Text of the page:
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ORIGINAL FRENCH ARTICLE: https://www.linkedin.com/pulse/deal...

Dealing with the Coronavirus as a business owner in Beijing

Translated Tuesday 4 February 2020

February 4, 2020

ilya 伊流沙 Cheremnikh
Chinese language institute owner and co-owner of an e-bike tour company in Beijing.

Hello from Beijing,

As you all probably know, China is currently dealing with the outbreak of the coronavirus. There is already a lot of news about the virus itself, so in this article I want to share my own experiences dealing with the virus and its consequences as a person and a business owner living in Beijing.

I would like to explain why I decided to stick around in Beijing, what the daily life looks like here, what the business challenges are and how I am trying to deal with them.

About a week and a bit ago, when things started to look serious, the news of the causalities from Wuhan started pouring in and the virus became the biggest news on international media, there was a lot of talk among the international community in Beijing. All kinds of rumors started circling around and the general consensus was to get out of China as soon as possible.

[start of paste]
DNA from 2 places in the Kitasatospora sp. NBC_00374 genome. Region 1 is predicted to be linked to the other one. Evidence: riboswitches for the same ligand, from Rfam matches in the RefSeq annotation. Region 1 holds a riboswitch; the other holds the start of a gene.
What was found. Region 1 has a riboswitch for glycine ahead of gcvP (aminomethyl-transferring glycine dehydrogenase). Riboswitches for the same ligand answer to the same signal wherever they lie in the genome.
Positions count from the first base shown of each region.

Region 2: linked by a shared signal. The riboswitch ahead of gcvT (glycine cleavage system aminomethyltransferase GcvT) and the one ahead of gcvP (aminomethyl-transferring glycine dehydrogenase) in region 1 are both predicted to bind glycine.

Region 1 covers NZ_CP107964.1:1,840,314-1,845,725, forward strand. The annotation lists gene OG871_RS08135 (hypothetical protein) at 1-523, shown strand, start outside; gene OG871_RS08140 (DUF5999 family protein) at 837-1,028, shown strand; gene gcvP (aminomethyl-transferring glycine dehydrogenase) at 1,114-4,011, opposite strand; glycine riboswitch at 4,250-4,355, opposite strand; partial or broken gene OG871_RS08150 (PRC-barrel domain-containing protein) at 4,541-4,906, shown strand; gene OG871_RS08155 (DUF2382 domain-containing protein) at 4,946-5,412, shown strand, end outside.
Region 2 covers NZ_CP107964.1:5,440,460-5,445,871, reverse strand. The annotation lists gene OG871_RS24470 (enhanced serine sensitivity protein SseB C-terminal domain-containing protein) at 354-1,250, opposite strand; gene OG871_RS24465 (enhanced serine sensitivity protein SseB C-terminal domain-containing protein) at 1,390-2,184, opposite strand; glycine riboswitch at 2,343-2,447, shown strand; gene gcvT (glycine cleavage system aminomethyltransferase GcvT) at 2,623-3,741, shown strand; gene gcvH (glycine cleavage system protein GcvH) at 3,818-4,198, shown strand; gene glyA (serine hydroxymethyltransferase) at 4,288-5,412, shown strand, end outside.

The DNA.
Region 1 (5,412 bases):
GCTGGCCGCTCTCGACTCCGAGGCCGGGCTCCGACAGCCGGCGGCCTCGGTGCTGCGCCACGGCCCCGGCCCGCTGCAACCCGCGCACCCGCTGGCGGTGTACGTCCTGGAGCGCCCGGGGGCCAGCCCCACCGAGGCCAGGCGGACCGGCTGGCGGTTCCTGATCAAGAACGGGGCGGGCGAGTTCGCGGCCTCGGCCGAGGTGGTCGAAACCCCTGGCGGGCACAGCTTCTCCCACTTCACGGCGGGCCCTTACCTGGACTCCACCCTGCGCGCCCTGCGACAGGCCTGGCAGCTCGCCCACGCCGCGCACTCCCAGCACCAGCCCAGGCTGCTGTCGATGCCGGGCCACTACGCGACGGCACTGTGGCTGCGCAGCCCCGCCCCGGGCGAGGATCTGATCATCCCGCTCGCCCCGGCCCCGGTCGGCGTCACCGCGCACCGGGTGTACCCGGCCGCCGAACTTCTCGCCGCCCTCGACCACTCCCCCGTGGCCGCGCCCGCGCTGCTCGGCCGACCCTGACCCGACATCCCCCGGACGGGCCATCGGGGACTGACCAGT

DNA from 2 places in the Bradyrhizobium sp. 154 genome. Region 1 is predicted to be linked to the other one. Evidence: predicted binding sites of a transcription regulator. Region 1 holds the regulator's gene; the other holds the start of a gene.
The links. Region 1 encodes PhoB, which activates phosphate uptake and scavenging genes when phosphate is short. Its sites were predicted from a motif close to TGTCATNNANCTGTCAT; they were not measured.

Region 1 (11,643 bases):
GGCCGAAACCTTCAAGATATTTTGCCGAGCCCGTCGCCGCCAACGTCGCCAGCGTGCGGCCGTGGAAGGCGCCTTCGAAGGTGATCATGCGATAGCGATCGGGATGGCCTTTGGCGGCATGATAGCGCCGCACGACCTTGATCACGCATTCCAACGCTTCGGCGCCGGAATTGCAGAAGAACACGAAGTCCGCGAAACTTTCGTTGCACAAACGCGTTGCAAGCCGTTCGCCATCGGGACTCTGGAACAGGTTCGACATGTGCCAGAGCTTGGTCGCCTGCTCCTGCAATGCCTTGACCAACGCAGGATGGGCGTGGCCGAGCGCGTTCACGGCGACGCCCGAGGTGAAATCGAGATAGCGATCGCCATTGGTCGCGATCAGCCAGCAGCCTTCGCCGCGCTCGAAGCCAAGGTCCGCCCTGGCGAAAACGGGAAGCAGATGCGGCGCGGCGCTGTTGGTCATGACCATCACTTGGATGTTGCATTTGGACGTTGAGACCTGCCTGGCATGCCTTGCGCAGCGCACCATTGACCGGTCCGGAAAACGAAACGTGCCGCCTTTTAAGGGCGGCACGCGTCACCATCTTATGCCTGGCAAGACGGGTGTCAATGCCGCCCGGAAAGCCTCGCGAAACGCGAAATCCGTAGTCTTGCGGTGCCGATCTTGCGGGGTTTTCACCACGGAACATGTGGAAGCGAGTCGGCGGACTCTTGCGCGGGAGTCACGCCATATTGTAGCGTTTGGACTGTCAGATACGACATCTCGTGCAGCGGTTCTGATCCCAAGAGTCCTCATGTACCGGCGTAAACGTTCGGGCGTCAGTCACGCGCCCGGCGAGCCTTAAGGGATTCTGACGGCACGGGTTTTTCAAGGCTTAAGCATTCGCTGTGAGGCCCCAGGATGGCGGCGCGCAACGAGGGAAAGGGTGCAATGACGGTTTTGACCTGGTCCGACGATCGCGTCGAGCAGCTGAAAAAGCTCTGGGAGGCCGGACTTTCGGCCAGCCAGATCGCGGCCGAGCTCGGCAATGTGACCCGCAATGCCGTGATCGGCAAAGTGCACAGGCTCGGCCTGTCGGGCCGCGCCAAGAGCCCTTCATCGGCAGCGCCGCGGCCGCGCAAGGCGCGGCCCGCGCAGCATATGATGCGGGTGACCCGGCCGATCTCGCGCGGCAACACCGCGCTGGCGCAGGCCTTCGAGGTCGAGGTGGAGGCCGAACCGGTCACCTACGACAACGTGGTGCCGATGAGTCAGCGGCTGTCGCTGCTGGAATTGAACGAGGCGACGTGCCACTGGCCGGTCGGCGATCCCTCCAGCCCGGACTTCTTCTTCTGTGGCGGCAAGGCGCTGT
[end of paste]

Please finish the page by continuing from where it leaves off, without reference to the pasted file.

I also started getting messages from friends and family checking in on me and asking me if I am going back home.

As you already know, I decided to stick around.

There are a few reasons that led to this decision:

From what we know so far from both official and unofficial sources, the amount of sick people in Beijing is relatively small (about 200) and so far the majority are recovering. Also, even though there is a lot of criticism toward the initial response of the government, right now the impression is that the government is taking the situation very seriously.

Many travel routes are cancelled and every person coming to Beijing is thoroughly checked. In addition, people coming from out of town have either been quarantined or are self-quarantining and the majority of the folks in Beijing just stay at home. And lastly, to put things in perspective, Beijing is a few hours flight away from Wuhan, so if we were in Europe, it would be in a whole different country altogether.

Besides that, as a small business owner, I feel it is my responsibility to be around for my local staff and our clients, stay positive, and come with creative solutions to keep the business running. More about that later.

Beijing feels quite eerie at the moment. You hardly see any people on the streets. Even up to a week ago we would meet up with friends, hang out, and look for ways to entertain ourselves; this week it feels like everyone is on his or her own.